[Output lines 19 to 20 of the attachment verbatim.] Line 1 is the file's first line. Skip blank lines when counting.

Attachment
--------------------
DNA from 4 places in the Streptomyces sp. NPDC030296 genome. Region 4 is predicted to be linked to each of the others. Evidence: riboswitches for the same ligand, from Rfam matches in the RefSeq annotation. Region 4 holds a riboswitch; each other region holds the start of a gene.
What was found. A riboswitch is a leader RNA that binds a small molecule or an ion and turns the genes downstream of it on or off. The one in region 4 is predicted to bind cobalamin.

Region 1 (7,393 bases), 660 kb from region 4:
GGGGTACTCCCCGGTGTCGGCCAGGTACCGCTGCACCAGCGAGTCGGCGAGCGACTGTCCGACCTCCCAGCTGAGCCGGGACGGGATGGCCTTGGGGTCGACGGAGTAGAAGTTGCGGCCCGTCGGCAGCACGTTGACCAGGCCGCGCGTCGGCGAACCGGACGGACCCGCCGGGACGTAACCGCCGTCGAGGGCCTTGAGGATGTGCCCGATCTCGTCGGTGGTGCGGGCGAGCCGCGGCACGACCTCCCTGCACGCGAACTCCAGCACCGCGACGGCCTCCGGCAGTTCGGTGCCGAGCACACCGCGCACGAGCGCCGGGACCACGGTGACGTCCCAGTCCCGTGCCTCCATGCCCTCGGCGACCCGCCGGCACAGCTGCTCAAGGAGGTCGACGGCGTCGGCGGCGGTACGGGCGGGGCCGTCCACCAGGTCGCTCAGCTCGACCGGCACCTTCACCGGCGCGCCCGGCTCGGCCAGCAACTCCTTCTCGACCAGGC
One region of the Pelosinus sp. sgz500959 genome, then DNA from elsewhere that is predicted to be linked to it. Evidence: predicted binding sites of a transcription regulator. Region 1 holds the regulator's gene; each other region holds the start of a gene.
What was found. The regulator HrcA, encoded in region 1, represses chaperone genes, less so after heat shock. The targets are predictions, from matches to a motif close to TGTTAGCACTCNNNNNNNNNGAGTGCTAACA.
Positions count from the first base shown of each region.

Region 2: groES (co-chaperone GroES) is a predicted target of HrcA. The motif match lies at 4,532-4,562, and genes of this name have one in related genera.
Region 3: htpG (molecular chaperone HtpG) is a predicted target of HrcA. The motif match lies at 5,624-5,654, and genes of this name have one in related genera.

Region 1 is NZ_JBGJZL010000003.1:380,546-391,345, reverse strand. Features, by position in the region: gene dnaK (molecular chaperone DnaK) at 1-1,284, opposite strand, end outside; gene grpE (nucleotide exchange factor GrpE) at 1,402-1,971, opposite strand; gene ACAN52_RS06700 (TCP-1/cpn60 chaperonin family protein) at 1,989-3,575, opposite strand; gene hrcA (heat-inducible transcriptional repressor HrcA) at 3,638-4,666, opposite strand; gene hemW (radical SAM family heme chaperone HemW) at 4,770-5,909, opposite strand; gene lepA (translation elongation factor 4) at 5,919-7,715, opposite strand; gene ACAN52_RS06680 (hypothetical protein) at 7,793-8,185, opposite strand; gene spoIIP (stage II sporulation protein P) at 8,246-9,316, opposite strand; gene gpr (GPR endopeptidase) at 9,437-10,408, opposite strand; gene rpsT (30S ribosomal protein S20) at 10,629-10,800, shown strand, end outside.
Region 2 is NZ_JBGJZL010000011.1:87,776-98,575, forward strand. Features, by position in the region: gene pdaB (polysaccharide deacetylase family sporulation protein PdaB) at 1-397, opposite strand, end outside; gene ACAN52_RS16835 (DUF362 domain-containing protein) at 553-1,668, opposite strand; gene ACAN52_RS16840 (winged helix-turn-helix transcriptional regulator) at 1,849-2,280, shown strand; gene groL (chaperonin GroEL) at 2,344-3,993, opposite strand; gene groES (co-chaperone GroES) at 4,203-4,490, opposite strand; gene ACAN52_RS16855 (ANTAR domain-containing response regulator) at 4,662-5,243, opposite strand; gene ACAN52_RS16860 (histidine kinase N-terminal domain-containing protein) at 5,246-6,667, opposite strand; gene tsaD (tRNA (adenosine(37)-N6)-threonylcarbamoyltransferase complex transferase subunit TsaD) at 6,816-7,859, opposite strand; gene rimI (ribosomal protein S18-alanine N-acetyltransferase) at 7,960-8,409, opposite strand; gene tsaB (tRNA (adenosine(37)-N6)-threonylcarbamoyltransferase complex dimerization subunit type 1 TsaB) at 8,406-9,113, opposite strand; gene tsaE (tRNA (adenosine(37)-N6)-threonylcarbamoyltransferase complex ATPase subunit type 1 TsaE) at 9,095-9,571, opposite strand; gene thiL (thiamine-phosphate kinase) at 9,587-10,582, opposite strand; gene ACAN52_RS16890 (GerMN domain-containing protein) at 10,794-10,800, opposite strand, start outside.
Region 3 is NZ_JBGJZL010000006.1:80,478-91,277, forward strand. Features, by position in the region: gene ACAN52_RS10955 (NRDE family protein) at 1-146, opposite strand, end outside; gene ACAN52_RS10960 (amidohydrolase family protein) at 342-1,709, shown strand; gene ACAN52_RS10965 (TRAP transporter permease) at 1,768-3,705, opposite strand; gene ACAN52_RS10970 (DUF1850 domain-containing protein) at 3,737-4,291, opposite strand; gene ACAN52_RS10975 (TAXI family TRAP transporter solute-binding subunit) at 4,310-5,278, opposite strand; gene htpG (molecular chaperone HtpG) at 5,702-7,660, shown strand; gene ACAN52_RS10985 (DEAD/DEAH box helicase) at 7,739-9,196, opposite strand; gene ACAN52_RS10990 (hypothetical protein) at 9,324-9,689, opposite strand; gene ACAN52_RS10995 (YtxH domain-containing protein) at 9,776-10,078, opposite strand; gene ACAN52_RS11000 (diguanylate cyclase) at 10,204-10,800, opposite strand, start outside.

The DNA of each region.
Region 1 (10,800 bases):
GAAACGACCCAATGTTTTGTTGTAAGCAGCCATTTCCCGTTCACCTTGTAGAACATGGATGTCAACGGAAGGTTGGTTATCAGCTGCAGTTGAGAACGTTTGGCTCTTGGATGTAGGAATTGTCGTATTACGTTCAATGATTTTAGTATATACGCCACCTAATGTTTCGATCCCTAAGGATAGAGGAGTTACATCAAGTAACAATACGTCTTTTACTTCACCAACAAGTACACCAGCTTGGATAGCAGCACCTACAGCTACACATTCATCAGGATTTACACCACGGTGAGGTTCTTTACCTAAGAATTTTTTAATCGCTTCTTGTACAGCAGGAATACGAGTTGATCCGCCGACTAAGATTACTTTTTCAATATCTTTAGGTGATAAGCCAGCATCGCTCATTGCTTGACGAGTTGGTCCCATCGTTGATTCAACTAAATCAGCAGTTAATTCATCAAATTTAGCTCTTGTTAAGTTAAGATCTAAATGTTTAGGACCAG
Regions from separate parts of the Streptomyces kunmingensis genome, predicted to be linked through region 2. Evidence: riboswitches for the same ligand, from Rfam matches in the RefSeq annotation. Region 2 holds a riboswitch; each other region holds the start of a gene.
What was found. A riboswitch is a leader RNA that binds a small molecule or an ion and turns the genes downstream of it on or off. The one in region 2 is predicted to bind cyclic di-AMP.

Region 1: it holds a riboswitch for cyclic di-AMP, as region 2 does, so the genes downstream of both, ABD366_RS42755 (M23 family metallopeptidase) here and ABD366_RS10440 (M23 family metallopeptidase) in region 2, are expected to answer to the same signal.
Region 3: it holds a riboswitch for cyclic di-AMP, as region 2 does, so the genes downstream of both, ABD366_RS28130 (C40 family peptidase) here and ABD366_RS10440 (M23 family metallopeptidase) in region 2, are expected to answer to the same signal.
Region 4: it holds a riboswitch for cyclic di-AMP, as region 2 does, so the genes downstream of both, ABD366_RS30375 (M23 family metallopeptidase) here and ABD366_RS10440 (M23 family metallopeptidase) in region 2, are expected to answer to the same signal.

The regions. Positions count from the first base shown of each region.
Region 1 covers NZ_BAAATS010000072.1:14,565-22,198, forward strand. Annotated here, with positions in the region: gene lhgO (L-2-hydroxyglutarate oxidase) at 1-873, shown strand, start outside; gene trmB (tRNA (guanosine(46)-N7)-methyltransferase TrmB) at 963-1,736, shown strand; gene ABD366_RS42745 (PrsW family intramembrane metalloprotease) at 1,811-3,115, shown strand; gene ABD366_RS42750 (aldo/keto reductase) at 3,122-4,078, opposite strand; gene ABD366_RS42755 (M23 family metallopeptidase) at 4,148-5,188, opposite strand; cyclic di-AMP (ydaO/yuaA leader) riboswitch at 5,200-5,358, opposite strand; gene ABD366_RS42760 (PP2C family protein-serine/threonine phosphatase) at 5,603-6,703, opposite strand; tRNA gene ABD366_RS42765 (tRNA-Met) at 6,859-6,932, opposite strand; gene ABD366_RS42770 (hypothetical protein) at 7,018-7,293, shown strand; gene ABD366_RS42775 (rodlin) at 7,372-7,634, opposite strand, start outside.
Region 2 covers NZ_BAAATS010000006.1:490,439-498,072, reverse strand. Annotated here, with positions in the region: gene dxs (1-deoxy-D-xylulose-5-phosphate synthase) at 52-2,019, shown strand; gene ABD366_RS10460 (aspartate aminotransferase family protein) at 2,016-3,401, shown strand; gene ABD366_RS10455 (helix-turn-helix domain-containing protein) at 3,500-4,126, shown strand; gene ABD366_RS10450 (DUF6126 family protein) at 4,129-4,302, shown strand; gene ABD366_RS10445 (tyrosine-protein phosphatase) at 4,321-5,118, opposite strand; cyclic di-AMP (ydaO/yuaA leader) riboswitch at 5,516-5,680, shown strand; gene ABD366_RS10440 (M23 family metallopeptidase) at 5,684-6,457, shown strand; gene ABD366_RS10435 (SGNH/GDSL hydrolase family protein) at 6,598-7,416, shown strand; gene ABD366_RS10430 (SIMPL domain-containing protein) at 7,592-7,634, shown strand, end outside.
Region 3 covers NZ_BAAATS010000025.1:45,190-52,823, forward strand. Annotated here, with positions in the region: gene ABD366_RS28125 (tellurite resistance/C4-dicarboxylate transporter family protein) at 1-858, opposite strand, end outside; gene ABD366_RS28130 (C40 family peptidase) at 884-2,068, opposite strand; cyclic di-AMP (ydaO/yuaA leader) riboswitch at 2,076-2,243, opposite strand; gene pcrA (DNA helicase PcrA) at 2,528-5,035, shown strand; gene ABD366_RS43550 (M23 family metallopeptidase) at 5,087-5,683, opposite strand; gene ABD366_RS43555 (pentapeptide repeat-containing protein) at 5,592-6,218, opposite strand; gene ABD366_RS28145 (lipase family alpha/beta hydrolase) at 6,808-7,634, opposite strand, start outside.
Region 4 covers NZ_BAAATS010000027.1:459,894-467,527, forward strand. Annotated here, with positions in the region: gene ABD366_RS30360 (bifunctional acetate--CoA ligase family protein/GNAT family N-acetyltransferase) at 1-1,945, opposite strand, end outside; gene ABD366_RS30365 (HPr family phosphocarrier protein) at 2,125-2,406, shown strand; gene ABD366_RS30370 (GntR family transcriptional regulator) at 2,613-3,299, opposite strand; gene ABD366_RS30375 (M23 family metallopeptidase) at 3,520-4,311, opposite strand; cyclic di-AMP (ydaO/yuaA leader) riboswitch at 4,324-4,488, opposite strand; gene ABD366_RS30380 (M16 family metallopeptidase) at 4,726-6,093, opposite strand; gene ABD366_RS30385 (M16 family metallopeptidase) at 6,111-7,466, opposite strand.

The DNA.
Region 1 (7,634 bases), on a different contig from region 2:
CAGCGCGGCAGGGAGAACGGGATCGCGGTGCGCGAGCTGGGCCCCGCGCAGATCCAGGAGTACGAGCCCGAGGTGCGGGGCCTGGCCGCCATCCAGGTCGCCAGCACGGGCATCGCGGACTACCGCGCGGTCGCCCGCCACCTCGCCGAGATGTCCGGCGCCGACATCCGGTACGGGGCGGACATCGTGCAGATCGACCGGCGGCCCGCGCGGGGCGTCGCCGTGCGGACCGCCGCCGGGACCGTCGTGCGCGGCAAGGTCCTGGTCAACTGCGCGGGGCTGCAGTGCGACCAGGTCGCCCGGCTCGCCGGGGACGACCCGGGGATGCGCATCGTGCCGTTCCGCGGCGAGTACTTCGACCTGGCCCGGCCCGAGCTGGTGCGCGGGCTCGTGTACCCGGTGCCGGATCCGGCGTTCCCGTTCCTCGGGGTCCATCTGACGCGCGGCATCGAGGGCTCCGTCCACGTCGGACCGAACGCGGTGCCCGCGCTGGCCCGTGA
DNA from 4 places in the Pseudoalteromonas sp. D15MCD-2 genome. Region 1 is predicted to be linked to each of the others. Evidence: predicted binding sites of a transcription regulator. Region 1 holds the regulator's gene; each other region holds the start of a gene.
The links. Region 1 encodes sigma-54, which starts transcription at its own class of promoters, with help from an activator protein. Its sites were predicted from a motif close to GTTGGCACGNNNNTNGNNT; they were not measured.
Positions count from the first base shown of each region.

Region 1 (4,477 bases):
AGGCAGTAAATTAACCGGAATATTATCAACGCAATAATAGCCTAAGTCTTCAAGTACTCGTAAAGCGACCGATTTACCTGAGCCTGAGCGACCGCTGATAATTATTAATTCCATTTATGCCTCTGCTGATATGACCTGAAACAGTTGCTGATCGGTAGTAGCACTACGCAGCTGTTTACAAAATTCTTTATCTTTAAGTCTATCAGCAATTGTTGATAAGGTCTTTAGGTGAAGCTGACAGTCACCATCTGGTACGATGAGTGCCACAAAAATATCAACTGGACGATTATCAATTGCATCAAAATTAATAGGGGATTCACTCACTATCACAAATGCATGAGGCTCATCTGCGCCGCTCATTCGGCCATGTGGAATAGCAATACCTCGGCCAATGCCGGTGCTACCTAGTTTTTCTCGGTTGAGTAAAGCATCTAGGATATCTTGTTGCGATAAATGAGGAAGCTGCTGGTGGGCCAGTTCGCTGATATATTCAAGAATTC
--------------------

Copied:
Region 3: it holds a riboswitch for cyclic di-AMP, as region 2 does, so the genes downstream of both, ABD366_RS28130 (C40 family peptidase) here and ABD366_RS10440 (M23 family metallopeptidase) in region 2, are expected to answer to the same signal.
Region 4: it holds a riboswitch for cyclic di-AMP, as region 2 does, so the genes downstream of both, ABD366_RS30375 (M23 family metallopeptidase) here and ABD366_RS10440 (M23 family metallopeptidase) in region 2, are expected to answer to the same signal.